Have you used the Clean and Conserve Education Program …
- …with students in a classroom?
- …with Girl or Boy Scout troops?
- …for church youth groups?
- …at a water festival or expo?
- …at work?
- …in your own home with your family?
That makes you—and the people you’ve helped learn—WaterStars!
The WaterStar recognition program encourages students and educators to contribute to a positive water future by learning about water and taking appropriate local action.
Meet the WaterStars
Serving more than 15,000 people, the Doña Ana Mutual Domestic Water Consumers Association (Doña Ana MDWCA) is a membership association that provides water and wastewater services to five districts in the southern New Mexico town of Las Cruces. Public education is part of the organization’s mission, which led employees to download the free Clean and Conserve Education Program materials last fall and share them whenever they can.
The Environmental Education and Conservation Organization (EECO) of Pakistan has enthusiastically adopted the Clean and Conserve education materials as part of their varied work conserving natural ecosystems, promoting environmental education, energy conservation and climate change adaptability, and protecting wildlife and habitats to safeguard biological diversity. EECO has trained approximately 150 educators and reached more than 9,000 students with Clean and Conserve.
A small social enterprise in Ethiopia, Beautiful Minds is using the Clean and Conserve Education Program to combine education and action, with the goal of improving kids’ health. Beautiful Minds Ethiopia encourages healthy behaviors with children in public schools and day care centers in Addis Ababa. At the same time, the emerging social enterprise recycles leftover soaps from hotels and provides it to schools and families to make proper hand washing easier and more affordable.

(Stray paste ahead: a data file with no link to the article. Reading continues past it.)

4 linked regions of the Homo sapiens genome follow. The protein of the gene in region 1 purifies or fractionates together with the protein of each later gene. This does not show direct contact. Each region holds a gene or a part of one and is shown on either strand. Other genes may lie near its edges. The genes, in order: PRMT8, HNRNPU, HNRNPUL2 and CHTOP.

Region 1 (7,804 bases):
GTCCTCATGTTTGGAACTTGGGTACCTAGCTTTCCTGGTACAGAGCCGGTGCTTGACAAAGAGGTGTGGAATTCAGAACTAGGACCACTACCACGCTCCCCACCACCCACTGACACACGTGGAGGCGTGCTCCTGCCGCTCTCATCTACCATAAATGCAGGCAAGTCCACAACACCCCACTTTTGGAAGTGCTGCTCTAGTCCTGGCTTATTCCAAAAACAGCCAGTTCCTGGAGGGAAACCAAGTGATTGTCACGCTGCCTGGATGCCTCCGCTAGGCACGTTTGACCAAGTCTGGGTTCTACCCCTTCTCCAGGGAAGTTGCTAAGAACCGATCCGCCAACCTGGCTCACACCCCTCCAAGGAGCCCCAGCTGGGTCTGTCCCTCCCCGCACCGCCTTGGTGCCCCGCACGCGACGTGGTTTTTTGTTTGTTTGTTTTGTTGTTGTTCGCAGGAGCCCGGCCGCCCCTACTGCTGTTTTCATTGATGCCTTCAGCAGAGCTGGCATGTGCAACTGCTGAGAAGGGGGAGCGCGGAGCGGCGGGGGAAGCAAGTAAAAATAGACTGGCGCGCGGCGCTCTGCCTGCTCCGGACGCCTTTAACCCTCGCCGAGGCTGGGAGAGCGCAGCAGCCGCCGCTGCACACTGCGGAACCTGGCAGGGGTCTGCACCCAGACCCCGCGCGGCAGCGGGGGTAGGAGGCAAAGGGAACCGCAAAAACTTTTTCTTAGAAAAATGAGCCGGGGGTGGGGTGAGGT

In her fifth summer as director of the Howard County Conservancy (HCC) nature camps in central Maryland, Ashley Satterfield has been using Clean and Conserve in HCC’s camps and “School’s Out” program. She says that Clean and Conserve complements other activities, encouraging campers to learn through hands-on methods such as hiking, experiments, stories and nature exploration.
Thanks to Clean and Conserve, Jamice Obianyo has hundreds of new “nieces and nephews” around the world. And thanks to WaterStar Jamice Obianyo, all of those kids—plus hundreds of thousands of other children and adults—have been able to learn about water conservation and hygiene through the Clean and Conserve program.
Supriya Khound is an environmentalist, women's rights activist and social entrepreneur who promotes organic farming from her home in Assam, India. Supriya has educated more than 1,000 children using Clean and Conserve.
After downloading the Clean and Conserve materials and taking the online trainings, Joseph Dabuo held a series of workshops in Ghana. He chose the specific region because of its lack of safe water, inadequate sanitation facilities and high rates of waterborne illness.
We want to hear what you’re doing in your community to Clean and Conserve! Click the button below to tell us about your activities. You may be chosen to be featured on the Project WET and/or Ecolab websites and to receive additional opportunities to be recognized and rewarded. (Your name and email address will never be shared with any third parties without your permission.)